DENIAL Employers can delay or deny FMLA leave if: Employee fails to provide reason or explanation of need for leave Employee does not respond to employer inquiries about whether leave is qualifying Employee fails to provide a complete and sufficient Certification within 15 days or after a 7 day opportunity to cure or The Certification shows that the employee is not entitled to leave 8
ELIGIBILITY AND RIGHTS AND RESPONSIBILITIES NOTICE Employer must provide Eligibility Notice once it acquires knowledge that leave may qualify under FMLA. Employer Rights and Responsibilities Notice must detail specific expectations and obligations and the consequences of a failure to meet them Timing: within 5 business days of acquiring knowledge that leave may qualify 9
DESIGNATION NOTICE Employer must provide Designation Notice once it acquires knowledge that leave qualifies under FMLA. Designation Notice: Must include the amount of leave, counted and remaining and May be oral, if followed in writing 10
CERTIFICATION OF HCP Employers can require Certification of the patient’s Health Care Provider (HCP) When Within five business days of notice of leave Within five business days of when leave begins or When the employer has reason to question the leave or its duration Employer must request first Certification of HCP in writing, subsequent requests can be oral 11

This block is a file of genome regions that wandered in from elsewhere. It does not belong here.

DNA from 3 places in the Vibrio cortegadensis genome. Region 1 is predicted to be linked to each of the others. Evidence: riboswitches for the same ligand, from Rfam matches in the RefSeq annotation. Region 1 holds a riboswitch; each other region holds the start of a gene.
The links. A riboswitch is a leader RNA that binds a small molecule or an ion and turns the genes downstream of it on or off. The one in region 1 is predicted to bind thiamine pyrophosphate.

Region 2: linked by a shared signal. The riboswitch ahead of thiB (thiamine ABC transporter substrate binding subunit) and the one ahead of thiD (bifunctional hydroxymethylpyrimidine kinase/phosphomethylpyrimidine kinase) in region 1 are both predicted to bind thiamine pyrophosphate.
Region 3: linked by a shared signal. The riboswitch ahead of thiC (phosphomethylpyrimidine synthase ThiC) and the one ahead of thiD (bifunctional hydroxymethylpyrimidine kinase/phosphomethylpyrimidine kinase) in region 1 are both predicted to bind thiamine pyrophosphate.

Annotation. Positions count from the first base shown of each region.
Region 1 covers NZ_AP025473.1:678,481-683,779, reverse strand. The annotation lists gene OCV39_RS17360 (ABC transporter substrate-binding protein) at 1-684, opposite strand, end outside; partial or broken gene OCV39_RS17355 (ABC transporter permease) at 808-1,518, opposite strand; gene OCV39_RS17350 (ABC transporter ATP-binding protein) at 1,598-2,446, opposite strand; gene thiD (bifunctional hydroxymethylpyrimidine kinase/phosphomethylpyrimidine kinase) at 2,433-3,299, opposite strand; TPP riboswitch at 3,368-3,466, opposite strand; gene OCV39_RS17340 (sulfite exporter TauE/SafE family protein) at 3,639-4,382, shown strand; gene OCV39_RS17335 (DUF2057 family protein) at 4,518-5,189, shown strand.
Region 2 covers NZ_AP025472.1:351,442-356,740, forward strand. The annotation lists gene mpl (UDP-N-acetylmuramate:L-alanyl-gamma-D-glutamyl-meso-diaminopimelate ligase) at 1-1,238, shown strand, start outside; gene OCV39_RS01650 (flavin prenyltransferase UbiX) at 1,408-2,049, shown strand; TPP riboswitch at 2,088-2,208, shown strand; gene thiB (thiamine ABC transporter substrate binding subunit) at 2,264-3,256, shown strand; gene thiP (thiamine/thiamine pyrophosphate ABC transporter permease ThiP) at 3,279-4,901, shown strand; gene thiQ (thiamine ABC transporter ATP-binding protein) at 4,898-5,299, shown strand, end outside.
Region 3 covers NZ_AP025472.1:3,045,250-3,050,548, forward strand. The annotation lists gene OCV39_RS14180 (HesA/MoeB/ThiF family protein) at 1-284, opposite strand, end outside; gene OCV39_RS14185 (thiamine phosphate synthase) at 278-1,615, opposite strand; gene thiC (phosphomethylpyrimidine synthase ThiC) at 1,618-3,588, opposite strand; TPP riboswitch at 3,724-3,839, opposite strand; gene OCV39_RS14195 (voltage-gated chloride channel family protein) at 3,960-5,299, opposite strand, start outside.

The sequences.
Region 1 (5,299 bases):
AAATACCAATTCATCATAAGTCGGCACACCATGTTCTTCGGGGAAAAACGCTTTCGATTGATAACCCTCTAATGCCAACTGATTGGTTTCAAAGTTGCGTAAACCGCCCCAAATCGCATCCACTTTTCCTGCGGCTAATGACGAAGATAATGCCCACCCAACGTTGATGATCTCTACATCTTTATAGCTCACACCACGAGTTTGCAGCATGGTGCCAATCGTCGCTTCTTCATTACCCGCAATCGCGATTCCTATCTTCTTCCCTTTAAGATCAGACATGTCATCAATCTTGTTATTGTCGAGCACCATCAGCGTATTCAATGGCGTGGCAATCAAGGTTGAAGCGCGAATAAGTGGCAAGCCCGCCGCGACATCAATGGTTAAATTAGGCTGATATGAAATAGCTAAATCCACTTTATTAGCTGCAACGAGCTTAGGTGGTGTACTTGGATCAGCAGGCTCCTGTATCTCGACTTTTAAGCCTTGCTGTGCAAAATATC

CERTIFICATION CONTENTS Complete and Sufficient Certificate must have: Date the serious health condition began Probable duration Medical facts describing the health condition Information showing the patient cannot perform essential functions (employee) or is in need of care (family member) 12
CERTIFICATION CONTENTS Certificate of HCP may include description of: Symptoms Diagnosis Hospitalizations Medications Doctors visits Referrals or continuing treatment 13
MEDICAL RELEASE IN LIEU OF CERTIFICATION Employer may request, but cannot require a medical release when designating FMLA leave Employee medical release satisfies the employee’s obligation to provide Certification of HCP Limited in scope: employee’s release need only authorize HCP to provide a sufficient certification (see above), and not a complete medical history 14
DO YOU WANT TO KNOW MORE? I Hope My Meaning Won’t be Lost or Misconstrued Designation should be based only on information from employee Employer can ask the HCP to authenticate and clarify the certification Once certification is complete and sufficient, employer cannot ask employee for more information 15
DO YOU WANT TO KNOW MORE (CONT.)? Employer can request second opinion But only if employee’s certification of HCP is invalid A sufficient and complete certification signed by the HCP is presumptively valid Employer risks violating HIPPA, Ohio common law or the FMLA if it obtains or uses personal health or other medical information unnecessary for the employer’s FMLA administration 16